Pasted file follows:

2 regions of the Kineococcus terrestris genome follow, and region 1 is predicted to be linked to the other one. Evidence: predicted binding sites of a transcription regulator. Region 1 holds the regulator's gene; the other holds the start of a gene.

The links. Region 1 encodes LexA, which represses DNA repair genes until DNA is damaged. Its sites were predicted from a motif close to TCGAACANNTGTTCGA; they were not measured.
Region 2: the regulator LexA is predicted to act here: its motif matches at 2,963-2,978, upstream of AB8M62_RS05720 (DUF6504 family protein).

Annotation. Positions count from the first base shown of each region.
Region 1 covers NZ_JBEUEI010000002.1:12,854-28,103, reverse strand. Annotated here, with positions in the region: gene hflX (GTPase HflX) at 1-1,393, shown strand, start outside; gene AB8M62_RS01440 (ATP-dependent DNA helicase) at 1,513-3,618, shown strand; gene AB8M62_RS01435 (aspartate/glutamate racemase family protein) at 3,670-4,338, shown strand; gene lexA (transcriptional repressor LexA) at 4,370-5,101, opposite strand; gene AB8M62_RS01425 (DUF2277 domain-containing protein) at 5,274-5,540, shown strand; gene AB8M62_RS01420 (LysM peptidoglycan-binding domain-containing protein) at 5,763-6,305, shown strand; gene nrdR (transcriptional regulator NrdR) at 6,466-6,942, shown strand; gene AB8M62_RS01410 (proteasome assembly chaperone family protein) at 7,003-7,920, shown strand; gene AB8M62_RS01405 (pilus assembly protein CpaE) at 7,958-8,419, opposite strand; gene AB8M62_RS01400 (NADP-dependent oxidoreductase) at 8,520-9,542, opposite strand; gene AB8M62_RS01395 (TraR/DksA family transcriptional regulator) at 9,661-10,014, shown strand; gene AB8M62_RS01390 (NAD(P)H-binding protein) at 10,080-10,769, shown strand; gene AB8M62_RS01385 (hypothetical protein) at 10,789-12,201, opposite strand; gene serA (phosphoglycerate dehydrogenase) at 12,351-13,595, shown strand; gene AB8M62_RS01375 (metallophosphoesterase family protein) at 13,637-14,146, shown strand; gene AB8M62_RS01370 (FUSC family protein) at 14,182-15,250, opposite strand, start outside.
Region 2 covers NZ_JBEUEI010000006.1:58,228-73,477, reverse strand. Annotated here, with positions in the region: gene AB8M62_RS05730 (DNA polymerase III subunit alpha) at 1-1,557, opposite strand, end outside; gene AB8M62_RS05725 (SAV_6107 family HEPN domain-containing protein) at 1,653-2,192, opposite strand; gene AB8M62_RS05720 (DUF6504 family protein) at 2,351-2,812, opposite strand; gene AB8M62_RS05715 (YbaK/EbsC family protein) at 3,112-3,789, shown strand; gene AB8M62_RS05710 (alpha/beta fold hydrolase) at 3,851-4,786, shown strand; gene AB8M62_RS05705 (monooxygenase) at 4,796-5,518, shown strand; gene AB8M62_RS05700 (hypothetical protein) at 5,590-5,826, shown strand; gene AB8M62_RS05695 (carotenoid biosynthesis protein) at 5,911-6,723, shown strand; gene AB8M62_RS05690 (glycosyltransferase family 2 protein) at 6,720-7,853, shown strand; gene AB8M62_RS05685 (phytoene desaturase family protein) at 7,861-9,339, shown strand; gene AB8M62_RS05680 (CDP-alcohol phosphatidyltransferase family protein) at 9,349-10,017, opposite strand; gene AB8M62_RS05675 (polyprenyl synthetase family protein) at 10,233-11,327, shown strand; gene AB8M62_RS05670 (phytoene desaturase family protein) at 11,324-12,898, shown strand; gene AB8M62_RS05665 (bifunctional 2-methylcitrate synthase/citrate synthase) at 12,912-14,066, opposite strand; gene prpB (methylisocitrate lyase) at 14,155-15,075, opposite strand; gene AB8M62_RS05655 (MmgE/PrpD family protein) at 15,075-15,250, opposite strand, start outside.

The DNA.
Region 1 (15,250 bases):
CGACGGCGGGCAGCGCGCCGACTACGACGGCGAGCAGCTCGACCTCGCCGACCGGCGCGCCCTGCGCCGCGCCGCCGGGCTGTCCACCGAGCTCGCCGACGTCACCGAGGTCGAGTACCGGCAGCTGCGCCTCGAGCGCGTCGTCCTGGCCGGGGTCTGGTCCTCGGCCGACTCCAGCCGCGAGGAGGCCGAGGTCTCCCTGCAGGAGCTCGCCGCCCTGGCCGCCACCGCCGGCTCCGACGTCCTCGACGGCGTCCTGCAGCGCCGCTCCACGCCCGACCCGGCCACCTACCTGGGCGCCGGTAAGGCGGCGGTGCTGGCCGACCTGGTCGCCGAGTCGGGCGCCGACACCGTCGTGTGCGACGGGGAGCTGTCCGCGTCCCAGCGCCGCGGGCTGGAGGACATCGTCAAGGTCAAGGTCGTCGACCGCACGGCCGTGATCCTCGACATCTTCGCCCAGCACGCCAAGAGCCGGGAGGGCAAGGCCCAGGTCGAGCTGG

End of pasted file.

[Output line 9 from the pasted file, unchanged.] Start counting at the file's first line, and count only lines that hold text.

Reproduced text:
CGACGGCGGGCAGCGCGCCGACTACGACGGCGAGCAGCTCGACCTCGCCGACCGGCGCGCCCTGCGCCGCGCCGCCGGGCTGTCCACCGAGCTCGCCGACGTCACCGAGGTCGAGTACCGGCAGCTGCGCCTCGAGCGCGTCGTCCTGGCCGGGGTCTGGTCCTCGGCCGACTCCAGCCGCGAGGAGGCCGAGGTCTCCCTGCAGGAGCTCGCCGCCCTGGCCGCCACCGCCGGCTCCGACGTCCTCGACGGCGTCCTGCAGCGCCGCTCCACGCCCGACCCGGCCACCTACCTGGGCGCCGGTAAGGCGGCGGTGCTGGCCGACCTGGTCGCCGAGTCGGGCGCCGACACCGTCGTGTGCGACGGGGAGCTGTCCGCGTCCCAGCGCCGCGGGCTGGAGGACATCGTCAAGGTCAAGGTCGTCGACCGCACGGCCGTGATCCTCGACATCTTCGCCCAGCACGCCAAGAGCCGGGAGGGCAAGGCCCAGGTCGAGCTGG